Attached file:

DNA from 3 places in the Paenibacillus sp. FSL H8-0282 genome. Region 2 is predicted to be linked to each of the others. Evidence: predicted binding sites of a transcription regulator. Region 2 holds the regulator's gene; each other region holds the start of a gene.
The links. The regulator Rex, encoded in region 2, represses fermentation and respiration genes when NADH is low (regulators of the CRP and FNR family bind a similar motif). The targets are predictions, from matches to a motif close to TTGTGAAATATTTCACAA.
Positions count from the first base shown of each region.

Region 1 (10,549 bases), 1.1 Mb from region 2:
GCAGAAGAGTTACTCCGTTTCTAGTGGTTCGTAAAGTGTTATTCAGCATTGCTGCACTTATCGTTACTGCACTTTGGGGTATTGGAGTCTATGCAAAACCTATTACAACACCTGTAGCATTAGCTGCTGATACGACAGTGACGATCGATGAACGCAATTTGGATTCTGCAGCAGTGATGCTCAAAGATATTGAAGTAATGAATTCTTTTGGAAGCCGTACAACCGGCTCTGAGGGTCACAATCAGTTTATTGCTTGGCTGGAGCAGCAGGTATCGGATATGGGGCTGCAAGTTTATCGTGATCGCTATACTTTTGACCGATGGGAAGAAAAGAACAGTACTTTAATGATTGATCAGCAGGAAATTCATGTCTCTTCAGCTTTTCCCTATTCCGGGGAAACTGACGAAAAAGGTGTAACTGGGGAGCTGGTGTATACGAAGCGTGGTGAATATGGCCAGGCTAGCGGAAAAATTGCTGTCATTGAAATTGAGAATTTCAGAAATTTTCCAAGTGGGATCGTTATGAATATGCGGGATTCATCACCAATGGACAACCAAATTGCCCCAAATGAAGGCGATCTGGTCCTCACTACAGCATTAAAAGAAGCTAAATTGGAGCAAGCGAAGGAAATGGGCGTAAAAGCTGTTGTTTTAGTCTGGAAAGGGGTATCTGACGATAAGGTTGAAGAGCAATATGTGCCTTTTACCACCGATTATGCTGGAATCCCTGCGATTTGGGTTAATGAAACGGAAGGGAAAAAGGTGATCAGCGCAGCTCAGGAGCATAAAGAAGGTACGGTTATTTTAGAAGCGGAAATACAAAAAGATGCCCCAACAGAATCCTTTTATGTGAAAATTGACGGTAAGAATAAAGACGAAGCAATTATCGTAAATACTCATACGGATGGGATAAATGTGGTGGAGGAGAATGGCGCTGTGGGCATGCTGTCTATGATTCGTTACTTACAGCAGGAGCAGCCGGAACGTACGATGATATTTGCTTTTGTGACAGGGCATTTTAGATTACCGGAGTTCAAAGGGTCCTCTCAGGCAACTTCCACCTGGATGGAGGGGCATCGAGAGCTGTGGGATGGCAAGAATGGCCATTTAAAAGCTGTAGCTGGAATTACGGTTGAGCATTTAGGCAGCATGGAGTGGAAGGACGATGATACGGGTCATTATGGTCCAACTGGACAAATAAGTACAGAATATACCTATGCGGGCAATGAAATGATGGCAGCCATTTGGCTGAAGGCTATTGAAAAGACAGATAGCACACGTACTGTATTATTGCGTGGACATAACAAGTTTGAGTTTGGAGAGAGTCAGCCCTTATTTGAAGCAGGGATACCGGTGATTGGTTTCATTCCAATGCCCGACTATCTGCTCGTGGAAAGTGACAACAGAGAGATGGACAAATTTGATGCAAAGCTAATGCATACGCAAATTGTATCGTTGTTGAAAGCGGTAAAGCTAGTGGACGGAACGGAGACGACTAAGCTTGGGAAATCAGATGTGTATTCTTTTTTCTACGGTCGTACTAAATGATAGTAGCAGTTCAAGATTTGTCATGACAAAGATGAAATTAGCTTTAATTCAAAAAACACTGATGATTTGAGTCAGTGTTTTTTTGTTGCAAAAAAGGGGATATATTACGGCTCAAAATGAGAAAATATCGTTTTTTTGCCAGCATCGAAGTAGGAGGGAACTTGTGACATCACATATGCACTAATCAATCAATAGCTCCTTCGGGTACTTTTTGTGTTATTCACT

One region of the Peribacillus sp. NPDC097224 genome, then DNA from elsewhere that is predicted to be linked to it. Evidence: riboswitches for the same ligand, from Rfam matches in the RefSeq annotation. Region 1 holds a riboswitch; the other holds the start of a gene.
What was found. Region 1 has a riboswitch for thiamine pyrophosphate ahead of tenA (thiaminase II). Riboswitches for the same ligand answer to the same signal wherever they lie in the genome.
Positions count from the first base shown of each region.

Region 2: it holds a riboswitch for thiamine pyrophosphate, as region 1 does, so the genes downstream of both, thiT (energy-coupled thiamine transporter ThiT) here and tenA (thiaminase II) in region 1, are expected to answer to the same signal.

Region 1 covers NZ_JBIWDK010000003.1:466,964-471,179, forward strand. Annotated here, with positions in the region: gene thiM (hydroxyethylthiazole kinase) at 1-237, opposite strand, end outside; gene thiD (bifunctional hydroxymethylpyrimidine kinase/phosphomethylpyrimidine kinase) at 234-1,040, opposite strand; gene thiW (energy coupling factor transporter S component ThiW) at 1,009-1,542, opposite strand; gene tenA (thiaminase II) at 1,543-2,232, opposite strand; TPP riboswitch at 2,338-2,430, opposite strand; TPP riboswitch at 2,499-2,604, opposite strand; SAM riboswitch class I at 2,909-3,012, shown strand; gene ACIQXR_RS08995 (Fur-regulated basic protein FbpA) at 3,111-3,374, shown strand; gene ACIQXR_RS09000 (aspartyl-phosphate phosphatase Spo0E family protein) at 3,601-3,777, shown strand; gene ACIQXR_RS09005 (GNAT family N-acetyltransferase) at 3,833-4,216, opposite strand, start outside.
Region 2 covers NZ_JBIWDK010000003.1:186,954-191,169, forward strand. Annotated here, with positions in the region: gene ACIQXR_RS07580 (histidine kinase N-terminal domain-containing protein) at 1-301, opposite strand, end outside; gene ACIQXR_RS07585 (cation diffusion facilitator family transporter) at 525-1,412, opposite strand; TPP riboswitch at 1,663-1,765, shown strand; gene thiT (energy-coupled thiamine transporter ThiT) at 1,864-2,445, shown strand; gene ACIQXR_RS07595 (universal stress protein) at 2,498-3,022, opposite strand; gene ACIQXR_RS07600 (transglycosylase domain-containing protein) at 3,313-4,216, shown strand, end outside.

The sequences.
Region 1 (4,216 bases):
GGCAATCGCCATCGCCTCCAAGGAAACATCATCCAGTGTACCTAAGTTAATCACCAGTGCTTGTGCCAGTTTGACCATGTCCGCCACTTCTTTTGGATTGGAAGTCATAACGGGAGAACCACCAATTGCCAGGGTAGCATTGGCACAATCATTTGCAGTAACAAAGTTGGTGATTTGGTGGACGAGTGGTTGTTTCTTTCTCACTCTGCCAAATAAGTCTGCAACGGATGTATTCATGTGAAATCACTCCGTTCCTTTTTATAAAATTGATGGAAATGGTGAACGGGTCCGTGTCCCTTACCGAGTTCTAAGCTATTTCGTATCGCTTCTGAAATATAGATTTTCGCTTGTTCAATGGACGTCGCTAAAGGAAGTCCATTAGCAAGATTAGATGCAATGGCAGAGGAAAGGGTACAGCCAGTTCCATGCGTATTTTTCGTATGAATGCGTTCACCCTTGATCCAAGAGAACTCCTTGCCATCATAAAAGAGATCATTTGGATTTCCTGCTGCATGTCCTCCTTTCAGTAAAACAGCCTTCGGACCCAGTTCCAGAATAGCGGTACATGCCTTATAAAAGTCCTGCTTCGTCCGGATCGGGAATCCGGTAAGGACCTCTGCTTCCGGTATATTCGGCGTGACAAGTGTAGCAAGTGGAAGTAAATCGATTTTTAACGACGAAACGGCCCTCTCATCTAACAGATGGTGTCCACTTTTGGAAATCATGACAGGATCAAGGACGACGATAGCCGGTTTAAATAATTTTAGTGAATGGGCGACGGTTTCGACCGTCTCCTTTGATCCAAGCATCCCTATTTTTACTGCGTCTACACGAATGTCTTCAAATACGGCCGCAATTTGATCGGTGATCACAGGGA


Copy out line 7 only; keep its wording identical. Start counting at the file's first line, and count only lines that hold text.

What was found. Region 1 has a riboswitch for thiamine pyrophosphate ahead of tenA (thiaminase II). Riboswitches for the same ligand answer to the same signal wherever they lie in the genome.